Hockey lost another one of its greats as Joe Sakic announced he will be retiring from a game that he has enjoyed, and thrived in, for the past 20 years. In a storied career, where Sakic technically played for the same team (the Quebec Nordiques moved to Colorado and became the Avalanche in 1995), Sakic stands as a two-time Stanley Cup Champion, a Conn Smythe winner, a four-time Gold Medal and two-time Silver medal earner on the international stage with Team Canada, a Hart Memorial Trophy winner, a Lady Byng Memorial Trophy Winner and a Lester B. Pearson Award along with a Winter Olympics MVP in 2002.
If that wasn’t enough, Sakic is just one of six players to score over 1500 points with one club. He has over 1000 career assists, is the second oldest player to score 100 points in a regular season behind Gordie Howe, and is the longest tenured captain of any NHL franchise in history.
The last accomplishment is perhaps what Sakic will be remembered for. He was a leader through and through. He was the type of player that you wanted to play for. He was a class act at all times, a team player, never causing any drama and always bringing his all to the rink each and every night. Perhaps, in one of the more touching moments in NHL history, Sakic elected to let Ray Bourque hoist the Stanley Cup trophy after the Avs came back from a 3-2 deficit in the final series against New Jersey. Hoisting the Cup is every captain’s dream, and Sakic allowed one of his respected peers to do the honor instead, since Bourque had been such an integral part in getting the Avalanche over the hump. That was the kind of selfless character Joe Sakic was in the past, and remains today.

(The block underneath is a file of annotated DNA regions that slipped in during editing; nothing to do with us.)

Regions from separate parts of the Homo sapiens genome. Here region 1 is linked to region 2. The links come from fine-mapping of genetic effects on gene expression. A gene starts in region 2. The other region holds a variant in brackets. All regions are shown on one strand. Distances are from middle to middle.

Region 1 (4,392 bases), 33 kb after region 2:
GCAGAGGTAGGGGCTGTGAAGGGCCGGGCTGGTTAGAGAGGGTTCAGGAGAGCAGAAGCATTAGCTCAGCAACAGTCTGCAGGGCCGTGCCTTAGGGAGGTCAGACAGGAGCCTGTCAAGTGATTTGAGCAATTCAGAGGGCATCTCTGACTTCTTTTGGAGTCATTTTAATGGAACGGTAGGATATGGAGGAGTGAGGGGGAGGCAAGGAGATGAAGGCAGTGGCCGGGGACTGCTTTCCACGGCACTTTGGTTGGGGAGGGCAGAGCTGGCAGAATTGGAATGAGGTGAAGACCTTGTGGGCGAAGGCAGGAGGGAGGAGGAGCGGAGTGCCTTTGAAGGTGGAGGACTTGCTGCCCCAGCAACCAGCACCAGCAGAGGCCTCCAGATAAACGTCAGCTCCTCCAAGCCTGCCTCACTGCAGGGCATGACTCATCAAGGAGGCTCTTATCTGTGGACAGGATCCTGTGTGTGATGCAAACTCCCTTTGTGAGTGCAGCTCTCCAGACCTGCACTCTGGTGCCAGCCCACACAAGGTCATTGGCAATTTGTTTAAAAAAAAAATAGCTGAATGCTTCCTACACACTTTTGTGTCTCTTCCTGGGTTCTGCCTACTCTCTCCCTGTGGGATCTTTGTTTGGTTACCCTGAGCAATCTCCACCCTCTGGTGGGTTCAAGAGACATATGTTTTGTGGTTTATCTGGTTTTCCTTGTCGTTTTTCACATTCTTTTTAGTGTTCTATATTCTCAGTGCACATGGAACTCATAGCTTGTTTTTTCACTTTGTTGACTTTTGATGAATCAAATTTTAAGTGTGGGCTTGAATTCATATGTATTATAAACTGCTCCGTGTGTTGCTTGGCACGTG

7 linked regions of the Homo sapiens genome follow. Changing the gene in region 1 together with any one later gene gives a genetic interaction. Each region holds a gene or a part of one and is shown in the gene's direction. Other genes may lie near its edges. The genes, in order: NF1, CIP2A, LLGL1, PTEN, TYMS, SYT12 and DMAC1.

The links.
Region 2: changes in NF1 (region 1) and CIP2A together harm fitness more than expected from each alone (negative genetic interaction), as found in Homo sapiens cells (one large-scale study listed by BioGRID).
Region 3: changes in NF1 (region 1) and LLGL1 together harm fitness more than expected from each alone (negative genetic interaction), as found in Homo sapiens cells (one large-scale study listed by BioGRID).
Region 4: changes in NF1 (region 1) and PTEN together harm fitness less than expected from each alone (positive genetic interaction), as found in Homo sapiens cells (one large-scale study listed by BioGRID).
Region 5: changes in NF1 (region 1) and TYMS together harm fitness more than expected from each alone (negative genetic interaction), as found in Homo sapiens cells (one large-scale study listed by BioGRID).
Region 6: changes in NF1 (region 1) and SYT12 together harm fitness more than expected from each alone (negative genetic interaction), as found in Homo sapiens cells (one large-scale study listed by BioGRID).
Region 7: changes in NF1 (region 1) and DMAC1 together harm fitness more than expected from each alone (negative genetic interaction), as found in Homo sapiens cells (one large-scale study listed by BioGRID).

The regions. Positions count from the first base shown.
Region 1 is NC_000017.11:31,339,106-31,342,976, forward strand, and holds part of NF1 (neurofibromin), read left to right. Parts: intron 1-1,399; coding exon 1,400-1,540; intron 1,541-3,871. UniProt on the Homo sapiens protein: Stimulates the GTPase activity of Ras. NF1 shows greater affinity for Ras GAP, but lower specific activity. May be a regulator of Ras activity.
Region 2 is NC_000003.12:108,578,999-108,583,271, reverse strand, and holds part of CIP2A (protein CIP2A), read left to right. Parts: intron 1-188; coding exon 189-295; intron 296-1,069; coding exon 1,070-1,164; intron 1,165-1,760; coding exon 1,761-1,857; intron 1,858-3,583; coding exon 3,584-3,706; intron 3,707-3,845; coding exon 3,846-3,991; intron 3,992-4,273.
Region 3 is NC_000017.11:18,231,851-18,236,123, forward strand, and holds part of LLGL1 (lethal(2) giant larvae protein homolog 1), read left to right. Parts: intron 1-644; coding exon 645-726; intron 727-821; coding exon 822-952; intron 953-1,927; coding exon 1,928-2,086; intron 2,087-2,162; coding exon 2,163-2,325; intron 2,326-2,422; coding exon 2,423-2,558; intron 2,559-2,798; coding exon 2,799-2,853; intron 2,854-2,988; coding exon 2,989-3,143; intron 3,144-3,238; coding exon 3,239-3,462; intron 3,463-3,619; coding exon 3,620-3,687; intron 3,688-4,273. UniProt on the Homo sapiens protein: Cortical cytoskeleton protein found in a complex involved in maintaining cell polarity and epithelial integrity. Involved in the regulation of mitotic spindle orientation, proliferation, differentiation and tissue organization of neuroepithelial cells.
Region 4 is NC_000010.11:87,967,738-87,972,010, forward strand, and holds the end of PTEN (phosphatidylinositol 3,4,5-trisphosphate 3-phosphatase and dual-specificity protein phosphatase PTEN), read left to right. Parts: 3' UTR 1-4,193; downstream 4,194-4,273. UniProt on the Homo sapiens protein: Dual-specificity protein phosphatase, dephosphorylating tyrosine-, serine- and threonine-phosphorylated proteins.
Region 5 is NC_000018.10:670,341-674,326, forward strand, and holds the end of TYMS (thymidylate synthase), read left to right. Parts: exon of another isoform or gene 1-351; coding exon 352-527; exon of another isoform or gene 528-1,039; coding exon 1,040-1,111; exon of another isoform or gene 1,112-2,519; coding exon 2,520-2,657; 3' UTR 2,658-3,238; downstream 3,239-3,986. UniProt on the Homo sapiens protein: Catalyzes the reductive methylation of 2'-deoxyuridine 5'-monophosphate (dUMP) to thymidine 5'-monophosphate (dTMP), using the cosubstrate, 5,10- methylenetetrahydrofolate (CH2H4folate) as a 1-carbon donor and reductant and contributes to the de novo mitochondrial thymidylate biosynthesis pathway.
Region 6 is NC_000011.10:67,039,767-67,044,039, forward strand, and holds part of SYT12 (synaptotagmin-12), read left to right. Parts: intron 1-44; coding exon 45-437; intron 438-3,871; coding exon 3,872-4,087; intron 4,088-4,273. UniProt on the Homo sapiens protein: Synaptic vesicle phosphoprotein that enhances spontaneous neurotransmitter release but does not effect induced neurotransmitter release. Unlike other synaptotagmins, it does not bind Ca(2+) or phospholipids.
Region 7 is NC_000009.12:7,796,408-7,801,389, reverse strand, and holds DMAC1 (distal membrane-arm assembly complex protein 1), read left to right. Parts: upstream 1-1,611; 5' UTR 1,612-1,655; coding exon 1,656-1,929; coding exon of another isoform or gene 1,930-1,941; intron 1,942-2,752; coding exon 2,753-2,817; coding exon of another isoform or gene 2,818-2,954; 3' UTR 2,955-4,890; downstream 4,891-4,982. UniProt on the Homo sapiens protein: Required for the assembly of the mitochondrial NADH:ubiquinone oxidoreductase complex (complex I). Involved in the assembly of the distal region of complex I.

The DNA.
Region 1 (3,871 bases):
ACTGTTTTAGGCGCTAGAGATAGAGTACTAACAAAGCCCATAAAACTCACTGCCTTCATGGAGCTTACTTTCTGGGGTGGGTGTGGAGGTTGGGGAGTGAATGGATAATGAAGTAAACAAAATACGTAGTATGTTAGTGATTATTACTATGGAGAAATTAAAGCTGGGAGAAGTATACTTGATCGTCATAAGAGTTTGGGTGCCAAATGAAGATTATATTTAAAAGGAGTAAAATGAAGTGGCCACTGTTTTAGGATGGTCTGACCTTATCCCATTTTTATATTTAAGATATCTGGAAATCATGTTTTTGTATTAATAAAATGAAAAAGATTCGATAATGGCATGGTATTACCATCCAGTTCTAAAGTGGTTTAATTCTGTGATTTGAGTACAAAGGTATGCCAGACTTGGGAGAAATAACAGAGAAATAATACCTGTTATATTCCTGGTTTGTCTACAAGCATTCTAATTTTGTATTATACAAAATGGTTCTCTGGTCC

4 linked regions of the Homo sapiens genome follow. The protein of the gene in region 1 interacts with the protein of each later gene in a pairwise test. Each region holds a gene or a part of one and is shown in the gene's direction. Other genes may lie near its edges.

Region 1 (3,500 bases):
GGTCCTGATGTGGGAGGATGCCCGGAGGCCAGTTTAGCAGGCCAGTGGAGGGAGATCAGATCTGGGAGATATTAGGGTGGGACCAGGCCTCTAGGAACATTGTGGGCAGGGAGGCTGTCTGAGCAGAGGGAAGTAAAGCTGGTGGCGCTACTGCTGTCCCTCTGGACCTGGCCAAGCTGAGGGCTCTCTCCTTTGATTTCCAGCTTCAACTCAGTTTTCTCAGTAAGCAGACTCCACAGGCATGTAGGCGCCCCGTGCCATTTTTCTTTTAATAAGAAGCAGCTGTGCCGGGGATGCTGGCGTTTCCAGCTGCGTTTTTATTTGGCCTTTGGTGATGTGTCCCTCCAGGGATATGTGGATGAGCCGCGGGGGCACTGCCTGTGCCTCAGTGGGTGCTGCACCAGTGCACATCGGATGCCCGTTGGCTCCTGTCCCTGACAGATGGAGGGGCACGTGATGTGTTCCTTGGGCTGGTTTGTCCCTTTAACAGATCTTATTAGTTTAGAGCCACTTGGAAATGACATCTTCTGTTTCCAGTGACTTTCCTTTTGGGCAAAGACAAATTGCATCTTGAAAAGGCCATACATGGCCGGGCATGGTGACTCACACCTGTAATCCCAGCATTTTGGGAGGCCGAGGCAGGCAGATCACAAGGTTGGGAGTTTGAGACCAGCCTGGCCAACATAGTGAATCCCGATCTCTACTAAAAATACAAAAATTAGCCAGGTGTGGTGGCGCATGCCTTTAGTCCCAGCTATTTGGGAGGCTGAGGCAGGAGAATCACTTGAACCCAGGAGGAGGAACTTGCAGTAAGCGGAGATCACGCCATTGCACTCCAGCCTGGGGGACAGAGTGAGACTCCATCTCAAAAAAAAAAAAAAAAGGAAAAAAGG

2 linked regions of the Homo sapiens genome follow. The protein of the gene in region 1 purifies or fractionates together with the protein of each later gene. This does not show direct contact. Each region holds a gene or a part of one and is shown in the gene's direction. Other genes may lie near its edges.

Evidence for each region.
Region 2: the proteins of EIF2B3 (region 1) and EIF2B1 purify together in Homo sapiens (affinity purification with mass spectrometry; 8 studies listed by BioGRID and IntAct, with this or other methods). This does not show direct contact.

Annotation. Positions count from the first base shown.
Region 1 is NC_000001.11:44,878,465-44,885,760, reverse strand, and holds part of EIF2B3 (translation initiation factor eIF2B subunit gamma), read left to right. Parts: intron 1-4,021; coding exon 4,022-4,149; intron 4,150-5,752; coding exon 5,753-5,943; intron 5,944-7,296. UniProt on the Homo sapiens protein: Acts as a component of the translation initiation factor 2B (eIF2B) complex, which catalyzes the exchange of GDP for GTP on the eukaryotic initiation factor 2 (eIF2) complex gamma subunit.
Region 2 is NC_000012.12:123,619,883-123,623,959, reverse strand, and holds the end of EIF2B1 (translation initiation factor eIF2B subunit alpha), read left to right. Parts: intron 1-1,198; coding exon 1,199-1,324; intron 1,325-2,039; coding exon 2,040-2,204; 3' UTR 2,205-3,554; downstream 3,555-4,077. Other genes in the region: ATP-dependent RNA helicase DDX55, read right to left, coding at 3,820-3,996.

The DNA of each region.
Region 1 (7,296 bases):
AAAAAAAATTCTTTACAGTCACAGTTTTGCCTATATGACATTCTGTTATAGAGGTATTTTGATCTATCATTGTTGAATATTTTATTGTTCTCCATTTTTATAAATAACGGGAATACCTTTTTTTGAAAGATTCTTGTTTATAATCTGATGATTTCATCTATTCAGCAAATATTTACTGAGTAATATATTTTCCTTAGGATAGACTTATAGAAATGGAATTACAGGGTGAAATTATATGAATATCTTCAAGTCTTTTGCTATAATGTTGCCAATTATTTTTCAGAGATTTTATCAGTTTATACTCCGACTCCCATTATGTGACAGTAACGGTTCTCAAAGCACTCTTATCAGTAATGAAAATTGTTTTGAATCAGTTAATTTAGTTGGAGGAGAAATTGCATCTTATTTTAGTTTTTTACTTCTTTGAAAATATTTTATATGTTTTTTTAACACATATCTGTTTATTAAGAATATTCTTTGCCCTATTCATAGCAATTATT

Certainly, the final two years of his career have been disappointing. The Colorado Avalanche have struggled immensely, and Sakic played in just 44 and 12 games in his final two seasons. Last season he scored just 12 points, two of those were goals. After twenty years, and accomplishing just about every possible accolade you can in the sport of hockey, Sakic is hanging up the skates. And he will be missed.
On Thursday, the focus will be on Sakic who will make the announcement official. Starting Friday, the Avalanche will have to find a way to move on and bolster their +6600 odds of winning the Cup in 2009-10. It’s a daunting task, but moving in without one of the greatest leaders to ever don a “C” in the NHL could prove to be even more challenging.
The task is even scarier given that Calgary, Vancouver, Minnesota and Edmonton are getting stronger and stronger. The Avs are infused with a bevy of young talent, including Wojtek Woslki, Paul Stastny, Marek Svatos, Tyler Arnason and the always electric Milan Hejduk. But only Hejdux was able to bridge the 50 point barrier last season, and the Avalanche were outclassed on many nights. This team has a long way to go, but with Sakic stepping aside it will be easier to look to the future and rebuild.
For now, the game bids adieu to one of the greatest to ever play the game. On Thursday, the entire hockey community, the NHL betting fans and the Avs supporters will tip their glasses and raise their hats to one of the legends. To those who doubt just how incredible his leadership was, all you have to do is consider his nickname. He was, and will forever be, “Captain” Joe Sakic.